And in a way, it proves the point of functional programmers are trying to make - when you need to change the world, you have to create a new copy of it.
    Whoever was reading the world at the moment you decided to modify it, would continue to use the "old" consistent version of it.
    After you are done changing the world and committed your changes, all the new readers would see the new updated version. The old version will hang around long enough for all active readers conclude their activities and be "garbage collected" as soon as its no longer required.
    Which is sort of what databases already do to implement non-blocking consistent reads.
    So, it seems that eventually runtime environment will be a database with a common VM on top of it.
    But that approach has its own issues, namely a requirement to have universal change sequence number to mark world versions.

    Hmmm, is it a coincidence that Eric Meijer is said to be working on SQL Server these days?


    yes.  That is essentially what we came up with in another thread on object transactions.  Transactions would atomically make a copy of the invariants.  A writer could make updates to its' version and "try" update.  I think it would a ~simple matter to extent object meta data to include a seq number.


    Interesting idea. Thanks for sharing.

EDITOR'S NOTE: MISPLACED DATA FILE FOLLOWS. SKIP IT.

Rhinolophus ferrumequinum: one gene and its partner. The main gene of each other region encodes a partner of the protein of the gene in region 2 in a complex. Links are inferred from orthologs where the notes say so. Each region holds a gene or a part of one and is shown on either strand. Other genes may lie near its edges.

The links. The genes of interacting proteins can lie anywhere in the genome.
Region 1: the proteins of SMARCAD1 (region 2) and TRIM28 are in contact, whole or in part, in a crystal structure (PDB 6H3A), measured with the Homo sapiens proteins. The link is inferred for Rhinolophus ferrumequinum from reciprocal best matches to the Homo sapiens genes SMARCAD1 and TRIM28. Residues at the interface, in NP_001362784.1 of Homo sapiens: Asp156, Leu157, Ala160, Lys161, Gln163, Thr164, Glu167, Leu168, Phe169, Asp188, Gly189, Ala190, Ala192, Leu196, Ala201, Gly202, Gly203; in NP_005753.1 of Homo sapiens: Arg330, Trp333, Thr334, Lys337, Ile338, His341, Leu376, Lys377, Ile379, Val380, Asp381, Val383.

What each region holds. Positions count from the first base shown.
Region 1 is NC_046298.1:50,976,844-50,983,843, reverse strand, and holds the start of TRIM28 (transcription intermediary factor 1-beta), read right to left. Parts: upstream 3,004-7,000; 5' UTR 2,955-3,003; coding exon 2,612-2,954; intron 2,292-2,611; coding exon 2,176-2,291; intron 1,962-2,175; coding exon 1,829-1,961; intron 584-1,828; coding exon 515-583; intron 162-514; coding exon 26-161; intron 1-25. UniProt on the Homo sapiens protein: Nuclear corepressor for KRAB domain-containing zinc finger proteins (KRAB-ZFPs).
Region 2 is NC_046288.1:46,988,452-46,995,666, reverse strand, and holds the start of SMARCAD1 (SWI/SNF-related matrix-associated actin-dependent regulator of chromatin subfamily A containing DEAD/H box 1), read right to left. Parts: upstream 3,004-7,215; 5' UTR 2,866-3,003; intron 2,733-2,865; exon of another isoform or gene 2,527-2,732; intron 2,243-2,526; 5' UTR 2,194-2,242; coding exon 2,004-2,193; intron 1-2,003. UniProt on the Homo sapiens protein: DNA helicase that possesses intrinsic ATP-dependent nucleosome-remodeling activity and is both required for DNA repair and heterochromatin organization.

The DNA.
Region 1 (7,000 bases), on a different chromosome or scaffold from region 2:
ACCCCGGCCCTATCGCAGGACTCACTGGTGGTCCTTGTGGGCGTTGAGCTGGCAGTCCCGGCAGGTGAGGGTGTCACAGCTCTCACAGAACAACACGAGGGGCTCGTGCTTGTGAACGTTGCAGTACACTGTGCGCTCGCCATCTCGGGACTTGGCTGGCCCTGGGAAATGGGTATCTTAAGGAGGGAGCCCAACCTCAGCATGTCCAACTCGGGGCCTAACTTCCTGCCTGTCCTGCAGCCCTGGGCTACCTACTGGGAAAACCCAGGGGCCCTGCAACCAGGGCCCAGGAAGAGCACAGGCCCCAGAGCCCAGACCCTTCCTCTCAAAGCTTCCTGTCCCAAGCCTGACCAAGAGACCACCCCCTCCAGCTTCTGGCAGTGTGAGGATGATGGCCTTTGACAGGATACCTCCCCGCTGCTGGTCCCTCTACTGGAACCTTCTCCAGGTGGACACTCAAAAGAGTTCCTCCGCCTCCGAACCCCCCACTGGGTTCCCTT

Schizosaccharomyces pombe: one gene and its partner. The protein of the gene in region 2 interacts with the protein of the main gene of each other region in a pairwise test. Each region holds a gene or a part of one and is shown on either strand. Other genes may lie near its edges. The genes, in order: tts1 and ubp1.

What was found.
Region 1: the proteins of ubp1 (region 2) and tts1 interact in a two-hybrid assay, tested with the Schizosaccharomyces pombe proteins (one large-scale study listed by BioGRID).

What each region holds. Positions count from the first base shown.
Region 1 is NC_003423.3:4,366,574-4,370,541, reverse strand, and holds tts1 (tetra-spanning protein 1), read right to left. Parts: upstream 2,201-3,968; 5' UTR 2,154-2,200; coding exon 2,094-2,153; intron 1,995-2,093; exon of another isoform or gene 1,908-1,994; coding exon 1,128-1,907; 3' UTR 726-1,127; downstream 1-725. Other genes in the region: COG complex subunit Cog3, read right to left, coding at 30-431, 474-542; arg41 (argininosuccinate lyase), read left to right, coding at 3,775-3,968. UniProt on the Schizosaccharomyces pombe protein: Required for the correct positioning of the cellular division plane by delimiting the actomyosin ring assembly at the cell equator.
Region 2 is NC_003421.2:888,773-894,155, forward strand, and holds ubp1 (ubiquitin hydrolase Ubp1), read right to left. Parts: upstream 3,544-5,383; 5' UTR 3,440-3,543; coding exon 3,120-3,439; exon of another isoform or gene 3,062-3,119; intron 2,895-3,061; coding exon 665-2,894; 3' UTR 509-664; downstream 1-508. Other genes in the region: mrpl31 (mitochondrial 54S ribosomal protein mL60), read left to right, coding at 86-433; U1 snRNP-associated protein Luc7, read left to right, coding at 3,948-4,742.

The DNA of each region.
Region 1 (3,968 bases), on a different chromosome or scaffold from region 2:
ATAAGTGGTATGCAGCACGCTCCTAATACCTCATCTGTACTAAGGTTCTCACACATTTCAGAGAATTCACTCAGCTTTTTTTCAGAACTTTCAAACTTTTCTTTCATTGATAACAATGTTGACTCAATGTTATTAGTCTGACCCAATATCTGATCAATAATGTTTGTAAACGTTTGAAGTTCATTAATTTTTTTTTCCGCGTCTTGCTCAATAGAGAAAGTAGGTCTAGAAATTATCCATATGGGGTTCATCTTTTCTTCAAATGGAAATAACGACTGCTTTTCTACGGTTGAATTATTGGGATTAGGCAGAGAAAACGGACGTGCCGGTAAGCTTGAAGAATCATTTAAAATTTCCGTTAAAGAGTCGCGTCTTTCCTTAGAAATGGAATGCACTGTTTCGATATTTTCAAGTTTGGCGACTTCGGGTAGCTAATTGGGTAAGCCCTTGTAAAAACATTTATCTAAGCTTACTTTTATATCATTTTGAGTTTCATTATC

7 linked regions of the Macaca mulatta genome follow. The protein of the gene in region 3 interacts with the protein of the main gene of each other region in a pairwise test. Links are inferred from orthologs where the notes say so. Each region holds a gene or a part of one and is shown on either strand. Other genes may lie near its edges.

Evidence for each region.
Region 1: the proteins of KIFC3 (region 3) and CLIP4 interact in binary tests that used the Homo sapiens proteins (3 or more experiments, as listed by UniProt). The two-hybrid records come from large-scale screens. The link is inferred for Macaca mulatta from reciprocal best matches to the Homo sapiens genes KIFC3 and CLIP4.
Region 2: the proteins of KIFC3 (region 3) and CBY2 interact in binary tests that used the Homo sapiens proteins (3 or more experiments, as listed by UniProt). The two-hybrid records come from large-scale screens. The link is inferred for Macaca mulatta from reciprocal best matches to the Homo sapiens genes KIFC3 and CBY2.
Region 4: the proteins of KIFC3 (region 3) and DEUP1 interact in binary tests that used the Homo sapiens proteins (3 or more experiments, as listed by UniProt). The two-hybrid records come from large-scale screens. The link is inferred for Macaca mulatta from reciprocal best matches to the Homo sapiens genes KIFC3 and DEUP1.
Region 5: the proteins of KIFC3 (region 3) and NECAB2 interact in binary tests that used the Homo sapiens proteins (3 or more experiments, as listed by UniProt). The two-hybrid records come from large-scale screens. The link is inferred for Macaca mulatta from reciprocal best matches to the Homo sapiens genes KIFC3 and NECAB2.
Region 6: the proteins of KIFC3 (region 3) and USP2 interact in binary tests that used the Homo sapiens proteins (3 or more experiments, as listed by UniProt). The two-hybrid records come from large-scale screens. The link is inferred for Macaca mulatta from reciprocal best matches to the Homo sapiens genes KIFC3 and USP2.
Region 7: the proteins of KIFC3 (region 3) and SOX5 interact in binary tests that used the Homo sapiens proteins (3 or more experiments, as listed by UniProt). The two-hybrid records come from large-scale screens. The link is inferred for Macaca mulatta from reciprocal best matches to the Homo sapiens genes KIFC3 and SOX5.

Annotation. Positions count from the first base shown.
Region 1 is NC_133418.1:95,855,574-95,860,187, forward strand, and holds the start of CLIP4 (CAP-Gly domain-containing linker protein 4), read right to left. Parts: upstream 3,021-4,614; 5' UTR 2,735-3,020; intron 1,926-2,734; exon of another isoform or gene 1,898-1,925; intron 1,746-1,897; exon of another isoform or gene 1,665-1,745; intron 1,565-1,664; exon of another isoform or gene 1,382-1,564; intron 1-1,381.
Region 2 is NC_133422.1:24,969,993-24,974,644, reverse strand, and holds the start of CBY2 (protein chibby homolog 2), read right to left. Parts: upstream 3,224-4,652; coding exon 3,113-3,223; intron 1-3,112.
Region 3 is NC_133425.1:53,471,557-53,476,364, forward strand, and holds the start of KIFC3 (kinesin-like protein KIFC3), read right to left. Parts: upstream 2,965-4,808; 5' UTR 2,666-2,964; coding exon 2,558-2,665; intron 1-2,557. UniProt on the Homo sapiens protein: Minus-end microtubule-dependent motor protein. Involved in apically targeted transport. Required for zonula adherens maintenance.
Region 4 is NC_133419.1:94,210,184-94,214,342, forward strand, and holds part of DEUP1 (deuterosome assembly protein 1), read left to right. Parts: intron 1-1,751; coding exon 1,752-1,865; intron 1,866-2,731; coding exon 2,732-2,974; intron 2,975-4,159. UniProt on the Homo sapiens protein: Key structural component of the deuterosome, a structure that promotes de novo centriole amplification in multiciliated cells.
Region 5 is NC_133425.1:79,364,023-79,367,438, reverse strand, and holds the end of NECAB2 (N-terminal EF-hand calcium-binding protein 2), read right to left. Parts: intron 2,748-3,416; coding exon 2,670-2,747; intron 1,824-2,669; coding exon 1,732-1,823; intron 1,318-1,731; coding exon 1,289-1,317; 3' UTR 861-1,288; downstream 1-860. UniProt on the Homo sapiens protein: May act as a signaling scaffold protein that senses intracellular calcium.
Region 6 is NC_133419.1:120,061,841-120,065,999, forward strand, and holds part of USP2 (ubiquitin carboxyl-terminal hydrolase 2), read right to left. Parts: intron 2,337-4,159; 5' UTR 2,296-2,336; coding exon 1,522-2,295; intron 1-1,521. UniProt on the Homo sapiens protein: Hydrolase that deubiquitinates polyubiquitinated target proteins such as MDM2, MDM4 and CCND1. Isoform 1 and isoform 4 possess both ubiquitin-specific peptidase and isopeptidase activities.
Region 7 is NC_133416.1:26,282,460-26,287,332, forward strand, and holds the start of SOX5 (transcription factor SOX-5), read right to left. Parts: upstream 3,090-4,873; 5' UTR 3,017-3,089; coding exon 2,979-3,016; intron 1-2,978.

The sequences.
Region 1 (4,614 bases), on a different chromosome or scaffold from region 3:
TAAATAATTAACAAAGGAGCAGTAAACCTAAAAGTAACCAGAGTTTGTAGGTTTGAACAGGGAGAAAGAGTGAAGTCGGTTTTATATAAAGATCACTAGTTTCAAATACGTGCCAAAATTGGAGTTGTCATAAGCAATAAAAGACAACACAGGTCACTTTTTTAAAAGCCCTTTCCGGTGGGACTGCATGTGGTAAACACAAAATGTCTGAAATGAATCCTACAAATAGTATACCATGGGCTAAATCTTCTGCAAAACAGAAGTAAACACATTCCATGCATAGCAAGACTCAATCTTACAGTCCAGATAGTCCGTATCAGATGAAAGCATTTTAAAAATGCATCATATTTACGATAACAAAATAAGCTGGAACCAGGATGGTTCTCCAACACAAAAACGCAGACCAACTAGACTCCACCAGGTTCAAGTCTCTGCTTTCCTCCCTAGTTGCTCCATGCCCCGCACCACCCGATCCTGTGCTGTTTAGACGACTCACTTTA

Keep on GoodThinking,
    C
  • evildictaitorevildictait​or Devil's advocate
    dcharles wrote:
    Truely old school, he wrote his algorithm on paper! how many programmers do that today? 


    Me for one. Excepting trivial functions, most of what I do requires me to think, and I can't do that without a bit of paper and a pencil.
  • The participants seem surprisingly ignorant of the state of the art in concurrent programming. Message passing architectures are old hat, and have been shown to be scalable; a lot of work is going into transactionactional memory and other non-blocking strategies, and so on, but I don't hear these being mentioned even in passing.

    The Eiffel SCOOP mechanism was proposed over a decade ago, making the idea generations old in the software world, yet a functioning product still hasn't shipped. Why is that?

    I'm not convinced that SCOOP can work. The problem I see with it is that it allows for arbitrary sharing of state among concurrently executing objects. If it can be made to work then the compiler will probably have to make such conservative decisions wrto synchronization that performance will be a tiny fraction of the theoretical optimum.

    Its one of those ideas that have a seductive elegance at first glance but ultimately turns into a dead end.
  • foostar wrote:
    I'm not convinced that SCOOP can work. The problem I see with it is that it allows for arbitrary sharing of state among concurrently executing objects. If it can be made to work then the compiler will probably have to make such conservative decisions wrto synchronization that performance will be a tiny fraction of the theoretical optimum.

    Is this really true? My understanding is that SCOOP is very high level and there are a number of different ways it could be implemented internally. For example, it could be implemented on top of message passing?

    I like the SCOOP concepts. Being a fan of design by contract for many years now, I like especially the way it works neatly with contracts. I would like to think foostar is incorrect in these assumptions.
  • Christian Liensbergerlittleguru <3 Seattle
    Awesome video!!! Please more of this kind, more nerd food Smiley
  • Very good video. This was very nice to see Bertrand Meyer speaking about his work. Thanks for bringing this.

    BTW, does he have to take into account the customers who do not see a barber and walk away? That was very funny!! Big Smile